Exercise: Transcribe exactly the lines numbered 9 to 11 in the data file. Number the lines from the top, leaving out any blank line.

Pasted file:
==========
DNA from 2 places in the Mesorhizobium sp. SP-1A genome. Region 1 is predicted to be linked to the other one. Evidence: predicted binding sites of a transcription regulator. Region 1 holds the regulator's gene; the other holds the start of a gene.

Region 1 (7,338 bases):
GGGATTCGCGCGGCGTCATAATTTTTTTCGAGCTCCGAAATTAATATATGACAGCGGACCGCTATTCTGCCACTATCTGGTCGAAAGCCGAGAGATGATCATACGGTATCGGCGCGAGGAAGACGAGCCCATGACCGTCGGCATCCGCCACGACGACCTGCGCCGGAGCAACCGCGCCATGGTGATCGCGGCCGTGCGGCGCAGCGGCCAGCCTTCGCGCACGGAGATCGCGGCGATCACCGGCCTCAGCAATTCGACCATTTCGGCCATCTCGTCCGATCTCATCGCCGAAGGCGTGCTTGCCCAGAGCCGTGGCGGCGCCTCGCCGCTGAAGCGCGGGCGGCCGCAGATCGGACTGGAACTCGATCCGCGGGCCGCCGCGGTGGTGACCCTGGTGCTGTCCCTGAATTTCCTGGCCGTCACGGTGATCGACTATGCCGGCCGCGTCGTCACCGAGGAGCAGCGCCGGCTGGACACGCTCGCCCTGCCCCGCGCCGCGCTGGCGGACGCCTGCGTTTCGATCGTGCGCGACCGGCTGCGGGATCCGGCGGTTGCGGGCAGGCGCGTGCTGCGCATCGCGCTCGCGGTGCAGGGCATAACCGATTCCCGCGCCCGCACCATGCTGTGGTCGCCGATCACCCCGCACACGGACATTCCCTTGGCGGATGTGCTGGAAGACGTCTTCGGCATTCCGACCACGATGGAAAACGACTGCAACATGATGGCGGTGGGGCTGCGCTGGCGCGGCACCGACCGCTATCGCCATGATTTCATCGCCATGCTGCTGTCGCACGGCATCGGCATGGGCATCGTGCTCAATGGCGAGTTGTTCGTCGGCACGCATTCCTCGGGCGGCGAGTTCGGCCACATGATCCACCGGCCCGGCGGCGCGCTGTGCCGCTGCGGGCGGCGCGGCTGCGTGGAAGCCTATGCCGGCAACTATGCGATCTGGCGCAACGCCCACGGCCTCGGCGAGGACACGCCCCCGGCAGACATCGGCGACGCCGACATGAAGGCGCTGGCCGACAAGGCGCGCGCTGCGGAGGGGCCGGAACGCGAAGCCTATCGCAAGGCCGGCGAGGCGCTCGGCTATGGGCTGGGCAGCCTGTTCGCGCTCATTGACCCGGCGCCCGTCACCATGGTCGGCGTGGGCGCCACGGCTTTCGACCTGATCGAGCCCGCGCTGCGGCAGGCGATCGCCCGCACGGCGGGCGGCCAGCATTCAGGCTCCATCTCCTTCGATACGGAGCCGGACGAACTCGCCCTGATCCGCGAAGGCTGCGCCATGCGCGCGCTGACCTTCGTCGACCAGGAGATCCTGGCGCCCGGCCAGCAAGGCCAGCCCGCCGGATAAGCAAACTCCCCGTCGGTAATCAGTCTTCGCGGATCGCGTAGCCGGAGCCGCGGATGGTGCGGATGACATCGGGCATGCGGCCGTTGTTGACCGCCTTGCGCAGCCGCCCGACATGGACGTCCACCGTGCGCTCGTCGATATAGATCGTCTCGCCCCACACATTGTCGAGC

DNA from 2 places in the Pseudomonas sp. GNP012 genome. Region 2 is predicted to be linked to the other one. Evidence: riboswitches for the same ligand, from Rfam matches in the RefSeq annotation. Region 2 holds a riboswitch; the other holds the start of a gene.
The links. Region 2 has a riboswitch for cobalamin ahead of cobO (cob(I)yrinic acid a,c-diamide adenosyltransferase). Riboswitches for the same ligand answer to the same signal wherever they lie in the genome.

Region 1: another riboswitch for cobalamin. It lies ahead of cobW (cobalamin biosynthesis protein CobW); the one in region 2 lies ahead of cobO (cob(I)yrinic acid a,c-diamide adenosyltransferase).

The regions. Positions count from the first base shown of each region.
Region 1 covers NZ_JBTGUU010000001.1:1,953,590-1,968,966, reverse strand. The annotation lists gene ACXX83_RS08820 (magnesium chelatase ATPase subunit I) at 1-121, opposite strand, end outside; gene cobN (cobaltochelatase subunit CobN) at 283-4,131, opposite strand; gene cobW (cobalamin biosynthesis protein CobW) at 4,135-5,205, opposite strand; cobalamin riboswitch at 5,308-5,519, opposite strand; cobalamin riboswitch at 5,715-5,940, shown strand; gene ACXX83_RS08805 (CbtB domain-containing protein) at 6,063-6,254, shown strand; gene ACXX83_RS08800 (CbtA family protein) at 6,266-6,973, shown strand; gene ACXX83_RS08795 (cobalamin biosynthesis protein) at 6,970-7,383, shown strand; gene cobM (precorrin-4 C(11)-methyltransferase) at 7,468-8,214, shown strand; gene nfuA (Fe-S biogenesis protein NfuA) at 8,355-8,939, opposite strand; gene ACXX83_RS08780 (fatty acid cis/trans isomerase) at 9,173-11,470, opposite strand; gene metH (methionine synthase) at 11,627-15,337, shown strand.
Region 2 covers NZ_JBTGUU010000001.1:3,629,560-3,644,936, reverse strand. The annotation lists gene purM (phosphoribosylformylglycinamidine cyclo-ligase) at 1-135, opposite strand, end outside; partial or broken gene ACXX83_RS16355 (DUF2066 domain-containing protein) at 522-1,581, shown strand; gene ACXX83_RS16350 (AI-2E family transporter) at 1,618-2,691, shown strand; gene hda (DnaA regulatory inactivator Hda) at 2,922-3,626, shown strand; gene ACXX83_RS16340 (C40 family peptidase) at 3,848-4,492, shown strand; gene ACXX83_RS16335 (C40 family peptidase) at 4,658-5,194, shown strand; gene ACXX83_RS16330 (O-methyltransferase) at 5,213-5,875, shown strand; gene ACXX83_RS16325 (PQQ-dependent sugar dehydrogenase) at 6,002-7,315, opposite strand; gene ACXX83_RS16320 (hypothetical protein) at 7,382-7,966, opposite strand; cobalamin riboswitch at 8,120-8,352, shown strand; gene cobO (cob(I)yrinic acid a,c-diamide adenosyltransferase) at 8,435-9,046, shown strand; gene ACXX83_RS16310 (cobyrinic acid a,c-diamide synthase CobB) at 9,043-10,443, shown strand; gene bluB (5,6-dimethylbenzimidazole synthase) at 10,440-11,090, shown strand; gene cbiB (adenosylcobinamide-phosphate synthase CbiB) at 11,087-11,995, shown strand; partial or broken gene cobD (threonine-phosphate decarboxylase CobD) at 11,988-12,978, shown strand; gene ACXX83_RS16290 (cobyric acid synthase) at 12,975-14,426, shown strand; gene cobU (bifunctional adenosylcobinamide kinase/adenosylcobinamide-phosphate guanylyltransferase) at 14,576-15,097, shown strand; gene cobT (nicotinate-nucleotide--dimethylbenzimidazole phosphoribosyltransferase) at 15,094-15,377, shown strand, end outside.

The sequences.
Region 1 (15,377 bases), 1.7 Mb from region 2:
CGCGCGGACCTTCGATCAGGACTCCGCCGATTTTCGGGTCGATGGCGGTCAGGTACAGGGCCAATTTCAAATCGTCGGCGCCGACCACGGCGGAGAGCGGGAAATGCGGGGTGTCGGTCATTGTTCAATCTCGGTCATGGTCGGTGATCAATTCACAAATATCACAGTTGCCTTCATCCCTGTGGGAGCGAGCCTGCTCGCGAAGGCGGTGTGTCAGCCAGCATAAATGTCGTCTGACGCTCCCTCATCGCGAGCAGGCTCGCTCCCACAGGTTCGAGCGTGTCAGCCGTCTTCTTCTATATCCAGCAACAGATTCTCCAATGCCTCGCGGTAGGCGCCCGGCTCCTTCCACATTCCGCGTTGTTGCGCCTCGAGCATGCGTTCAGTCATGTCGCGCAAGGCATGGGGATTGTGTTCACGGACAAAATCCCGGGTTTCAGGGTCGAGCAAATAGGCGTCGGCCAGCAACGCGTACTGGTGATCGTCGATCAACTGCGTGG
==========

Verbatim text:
Region 2 covers NZ_JBTGUU010000001.1:3,629,560-3,644,936, reverse strand. The annotation lists gene purM (phosphoribosylformylglycinamidine cyclo-ligase) at 1-135, opposite strand, end outside; partial or broken gene ACXX83_RS16355 (DUF2066 domain-containing protein) at 522-1,581, shown strand; gene ACXX83_RS16350 (AI-2E family transporter) at 1,618-2,691, shown strand; gene hda (DnaA regulatory inactivator Hda) at 2,922-3,626, shown strand; gene ACXX83_RS16340 (C40 family peptidase) at 3,848-4,492, shown strand; gene ACXX83_RS16335 (C40 family peptidase) at 4,658-5,194, shown strand; gene ACXX83_RS16330 (O-methyltransferase) at 5,213-5,875, shown strand; gene ACXX83_RS16325 (PQQ-dependent sugar dehydrogenase) at 6,002-7,315, opposite strand; gene ACXX83_RS16320 (hypothetical protein) at 7,382-7,966, opposite strand; cobalamin riboswitch at 8,120-8,352, shown strand; gene cobO (cob(I)yrinic acid a,c-diamide adenosyltransferase) at 8,435-9,046, shown strand; gene ACXX83_RS16310 (cobyrinic acid a,c-diamide synthase CobB) at 9,043-10,443, shown strand; gene bluB (5,6-dimethylbenzimidazole synthase) at 10,440-11,090, shown strand; gene cbiB (adenosylcobinamide-phosphate synthase CbiB) at 11,087-11,995, shown strand; partial or broken gene cobD (threonine-phosphate decarboxylase CobD) at 11,988-12,978, shown strand; gene ACXX83_RS16290 (cobyric acid synthase) at 12,975-14,426, shown strand; gene cobU (bifunctional adenosylcobinamide kinase/adenosylcobinamide-phosphate guanylyltransferase) at 14,576-15,097, shown strand; gene cobT (nicotinate-nucleotide--dimethylbenzimidazole phosphoribosyltransferase) at 15,094-15,377, shown strand, end outside.

The sequences.
Region 1 (15,377 bases), 1.7 Mb from region 2: